NEARLY half of UK exporters are facing difficulties in adapting to changes in the trade of goods arising from the new post-Brexit arrangements, a large-scale study has found.

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Troubles were reported by 49% of exporters.

And 51% of manufacturers overall reported difficulties in adapting to changes in trading goods.

British Chambers of Commerce warned that, for some firms, the concerns were "existential" and went beyond "mere" teething problems.

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When businesses were asked in the British Chambers of Commerce survey about the specific difficulties they were facing, commonly cited concerns included increased administration, costs, delays, and confusion about what rules to follow.

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The survey studied the impact on trade following application of the UK-EU trade and cooperation agreement on January 1. The transition period which had kept the UK in the single market ended on December 31 last year.

Fieldwork for the survey, which received 1,000 responses, mainly from small and medium-sized enterprises, was carried out between January 18 and 31. Nearly half (47%) of respondents exported goods or services.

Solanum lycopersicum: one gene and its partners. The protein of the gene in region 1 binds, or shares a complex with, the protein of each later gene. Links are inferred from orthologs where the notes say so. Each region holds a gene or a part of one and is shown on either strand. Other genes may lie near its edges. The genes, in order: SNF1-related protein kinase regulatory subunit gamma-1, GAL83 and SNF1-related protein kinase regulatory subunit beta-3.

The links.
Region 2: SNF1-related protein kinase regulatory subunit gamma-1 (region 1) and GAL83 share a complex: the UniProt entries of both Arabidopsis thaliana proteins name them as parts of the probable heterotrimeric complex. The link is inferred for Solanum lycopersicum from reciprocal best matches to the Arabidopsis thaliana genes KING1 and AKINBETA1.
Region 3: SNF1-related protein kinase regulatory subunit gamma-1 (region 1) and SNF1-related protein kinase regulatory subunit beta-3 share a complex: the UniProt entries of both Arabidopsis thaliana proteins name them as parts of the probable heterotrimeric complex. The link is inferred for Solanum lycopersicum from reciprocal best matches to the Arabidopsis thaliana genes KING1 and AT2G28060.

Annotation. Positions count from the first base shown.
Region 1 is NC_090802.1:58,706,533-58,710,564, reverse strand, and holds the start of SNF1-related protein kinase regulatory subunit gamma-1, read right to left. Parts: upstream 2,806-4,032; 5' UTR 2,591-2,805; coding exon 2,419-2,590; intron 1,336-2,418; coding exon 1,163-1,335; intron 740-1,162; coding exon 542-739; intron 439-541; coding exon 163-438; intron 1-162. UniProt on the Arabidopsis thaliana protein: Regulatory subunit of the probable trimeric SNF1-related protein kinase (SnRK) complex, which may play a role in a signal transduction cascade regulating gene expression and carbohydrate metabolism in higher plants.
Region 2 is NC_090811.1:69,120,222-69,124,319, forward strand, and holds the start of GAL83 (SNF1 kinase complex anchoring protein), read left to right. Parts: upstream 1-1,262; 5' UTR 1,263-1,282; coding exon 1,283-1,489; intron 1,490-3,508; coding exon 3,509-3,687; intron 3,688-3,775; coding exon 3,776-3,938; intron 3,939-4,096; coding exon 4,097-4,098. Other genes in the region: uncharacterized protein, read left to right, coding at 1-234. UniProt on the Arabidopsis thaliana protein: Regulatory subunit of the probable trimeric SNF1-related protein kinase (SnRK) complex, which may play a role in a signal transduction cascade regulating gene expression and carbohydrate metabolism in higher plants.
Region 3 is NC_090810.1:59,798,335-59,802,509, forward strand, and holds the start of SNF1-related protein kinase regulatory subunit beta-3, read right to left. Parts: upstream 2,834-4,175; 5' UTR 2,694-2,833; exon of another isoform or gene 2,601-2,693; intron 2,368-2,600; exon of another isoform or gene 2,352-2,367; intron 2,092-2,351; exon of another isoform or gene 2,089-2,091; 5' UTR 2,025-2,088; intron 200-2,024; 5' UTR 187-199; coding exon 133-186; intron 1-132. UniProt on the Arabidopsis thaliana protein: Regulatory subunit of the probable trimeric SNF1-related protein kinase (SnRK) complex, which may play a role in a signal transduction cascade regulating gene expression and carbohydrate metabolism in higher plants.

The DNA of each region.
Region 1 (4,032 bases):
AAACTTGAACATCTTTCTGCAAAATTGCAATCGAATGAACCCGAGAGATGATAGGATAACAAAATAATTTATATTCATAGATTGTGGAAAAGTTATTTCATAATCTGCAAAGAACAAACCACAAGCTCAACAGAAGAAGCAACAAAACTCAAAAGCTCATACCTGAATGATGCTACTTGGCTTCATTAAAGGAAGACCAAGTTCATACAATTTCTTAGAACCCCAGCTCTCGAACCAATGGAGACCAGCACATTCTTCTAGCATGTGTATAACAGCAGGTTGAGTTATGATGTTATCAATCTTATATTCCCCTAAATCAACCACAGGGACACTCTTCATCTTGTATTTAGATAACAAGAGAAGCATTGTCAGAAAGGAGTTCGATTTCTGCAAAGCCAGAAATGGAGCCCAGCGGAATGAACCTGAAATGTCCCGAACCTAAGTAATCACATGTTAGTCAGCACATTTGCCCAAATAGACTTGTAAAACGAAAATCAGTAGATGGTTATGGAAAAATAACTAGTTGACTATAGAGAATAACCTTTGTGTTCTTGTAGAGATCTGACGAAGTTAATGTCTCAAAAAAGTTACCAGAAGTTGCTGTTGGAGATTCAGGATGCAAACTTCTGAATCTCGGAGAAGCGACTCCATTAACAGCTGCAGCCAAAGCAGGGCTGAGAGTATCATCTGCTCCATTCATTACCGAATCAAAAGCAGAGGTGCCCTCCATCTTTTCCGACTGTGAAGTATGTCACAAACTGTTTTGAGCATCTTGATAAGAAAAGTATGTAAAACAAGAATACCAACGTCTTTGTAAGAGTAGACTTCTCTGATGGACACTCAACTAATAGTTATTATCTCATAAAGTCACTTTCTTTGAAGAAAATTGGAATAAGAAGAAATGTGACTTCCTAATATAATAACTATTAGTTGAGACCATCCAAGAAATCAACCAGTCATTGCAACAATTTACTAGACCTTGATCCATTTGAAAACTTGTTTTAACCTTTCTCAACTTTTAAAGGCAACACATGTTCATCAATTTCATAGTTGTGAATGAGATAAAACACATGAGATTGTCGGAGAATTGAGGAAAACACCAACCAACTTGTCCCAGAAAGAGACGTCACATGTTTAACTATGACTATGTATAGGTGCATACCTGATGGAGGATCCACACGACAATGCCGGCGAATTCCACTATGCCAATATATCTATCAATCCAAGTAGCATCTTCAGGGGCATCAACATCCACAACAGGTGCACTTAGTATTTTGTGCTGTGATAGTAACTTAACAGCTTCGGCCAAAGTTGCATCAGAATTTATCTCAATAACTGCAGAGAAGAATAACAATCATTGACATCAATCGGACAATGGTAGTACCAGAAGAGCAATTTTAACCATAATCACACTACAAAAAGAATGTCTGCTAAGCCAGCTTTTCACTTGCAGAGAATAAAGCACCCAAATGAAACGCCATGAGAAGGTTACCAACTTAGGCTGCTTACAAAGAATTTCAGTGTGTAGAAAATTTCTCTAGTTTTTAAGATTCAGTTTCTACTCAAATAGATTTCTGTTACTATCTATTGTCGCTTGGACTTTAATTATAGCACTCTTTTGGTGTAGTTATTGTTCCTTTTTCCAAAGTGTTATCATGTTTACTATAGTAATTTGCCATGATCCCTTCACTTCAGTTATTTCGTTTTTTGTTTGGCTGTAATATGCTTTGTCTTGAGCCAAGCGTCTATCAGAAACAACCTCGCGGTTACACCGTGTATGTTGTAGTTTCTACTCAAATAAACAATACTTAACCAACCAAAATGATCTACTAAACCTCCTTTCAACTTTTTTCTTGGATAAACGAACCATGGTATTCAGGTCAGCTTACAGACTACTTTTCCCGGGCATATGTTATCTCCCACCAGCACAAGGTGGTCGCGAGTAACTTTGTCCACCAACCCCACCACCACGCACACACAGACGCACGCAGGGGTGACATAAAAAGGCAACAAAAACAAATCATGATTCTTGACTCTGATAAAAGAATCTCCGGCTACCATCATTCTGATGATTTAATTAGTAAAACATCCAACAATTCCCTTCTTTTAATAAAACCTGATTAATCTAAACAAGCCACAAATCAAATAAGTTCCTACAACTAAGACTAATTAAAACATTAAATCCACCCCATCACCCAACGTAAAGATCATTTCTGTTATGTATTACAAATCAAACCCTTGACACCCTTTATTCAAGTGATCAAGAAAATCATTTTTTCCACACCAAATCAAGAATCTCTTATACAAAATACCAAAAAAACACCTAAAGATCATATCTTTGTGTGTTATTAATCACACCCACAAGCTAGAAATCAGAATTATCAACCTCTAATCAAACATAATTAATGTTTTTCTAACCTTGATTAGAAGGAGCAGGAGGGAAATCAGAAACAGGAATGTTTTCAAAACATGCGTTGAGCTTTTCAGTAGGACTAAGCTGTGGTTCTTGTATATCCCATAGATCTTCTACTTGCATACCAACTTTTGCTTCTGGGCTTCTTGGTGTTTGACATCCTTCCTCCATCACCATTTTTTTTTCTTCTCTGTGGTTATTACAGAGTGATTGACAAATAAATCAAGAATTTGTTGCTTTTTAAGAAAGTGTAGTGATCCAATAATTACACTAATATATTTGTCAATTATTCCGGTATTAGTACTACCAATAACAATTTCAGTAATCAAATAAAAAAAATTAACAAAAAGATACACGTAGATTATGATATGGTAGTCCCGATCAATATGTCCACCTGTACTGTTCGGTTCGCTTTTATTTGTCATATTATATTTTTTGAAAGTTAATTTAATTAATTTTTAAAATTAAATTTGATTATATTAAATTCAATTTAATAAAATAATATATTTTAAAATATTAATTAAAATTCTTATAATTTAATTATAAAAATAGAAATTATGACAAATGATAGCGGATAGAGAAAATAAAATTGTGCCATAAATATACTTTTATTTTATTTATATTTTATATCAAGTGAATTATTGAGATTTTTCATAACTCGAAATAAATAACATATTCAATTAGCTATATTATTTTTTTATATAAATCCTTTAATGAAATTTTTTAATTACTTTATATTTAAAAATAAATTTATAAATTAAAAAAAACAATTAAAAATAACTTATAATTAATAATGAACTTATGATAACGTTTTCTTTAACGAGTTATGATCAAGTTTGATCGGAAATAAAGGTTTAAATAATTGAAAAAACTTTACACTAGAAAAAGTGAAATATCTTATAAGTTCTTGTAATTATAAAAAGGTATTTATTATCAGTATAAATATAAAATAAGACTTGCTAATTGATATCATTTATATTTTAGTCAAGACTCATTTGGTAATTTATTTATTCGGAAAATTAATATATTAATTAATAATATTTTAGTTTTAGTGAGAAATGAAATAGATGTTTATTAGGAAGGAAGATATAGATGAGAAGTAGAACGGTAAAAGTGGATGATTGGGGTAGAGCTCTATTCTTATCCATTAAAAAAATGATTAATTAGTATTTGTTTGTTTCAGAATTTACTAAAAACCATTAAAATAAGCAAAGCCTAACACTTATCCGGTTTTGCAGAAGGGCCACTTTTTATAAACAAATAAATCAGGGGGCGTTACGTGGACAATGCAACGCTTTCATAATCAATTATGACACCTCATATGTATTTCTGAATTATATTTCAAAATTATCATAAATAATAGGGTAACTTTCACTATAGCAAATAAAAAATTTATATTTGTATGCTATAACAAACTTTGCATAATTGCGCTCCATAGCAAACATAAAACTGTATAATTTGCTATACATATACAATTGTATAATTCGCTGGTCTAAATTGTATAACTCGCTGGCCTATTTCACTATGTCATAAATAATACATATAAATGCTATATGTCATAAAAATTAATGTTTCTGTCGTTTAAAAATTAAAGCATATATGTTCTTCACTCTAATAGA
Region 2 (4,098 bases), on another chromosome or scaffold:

British Chambers director-general Adam Marshall said:  “Trading businesses – and the UK’s chances at a strong economic recovery – are being hit hard by changes at the border.  

“The late agreement of a UK-EU trade deal left businesses in the dark on the detail right until the last minute, so it’s unsurprising to see that so many businesses are now experiencing practical difficulties on the ground as the new arrangements go live."

He added: "For some firms these concerns are existential, and go well beyond mere ‘teething problems’. It should not be the case that companies simply have to give up on selling their goods and services into the EU. Ministers must do everything they can to fix the problems that are within the UK’s own control, and increase their outreach to EU counterparts to solve the knotty issues that are stifling trade in both directions. 

“This situation could get worse if the UK sticks to its guns and introduces additional SPS (sanitary and phytosanitary) checks in April and full customs checks on imports in July. These timescales need to change – and the support available for businesses who are battling to adapt to new trading conditions significantly increased.”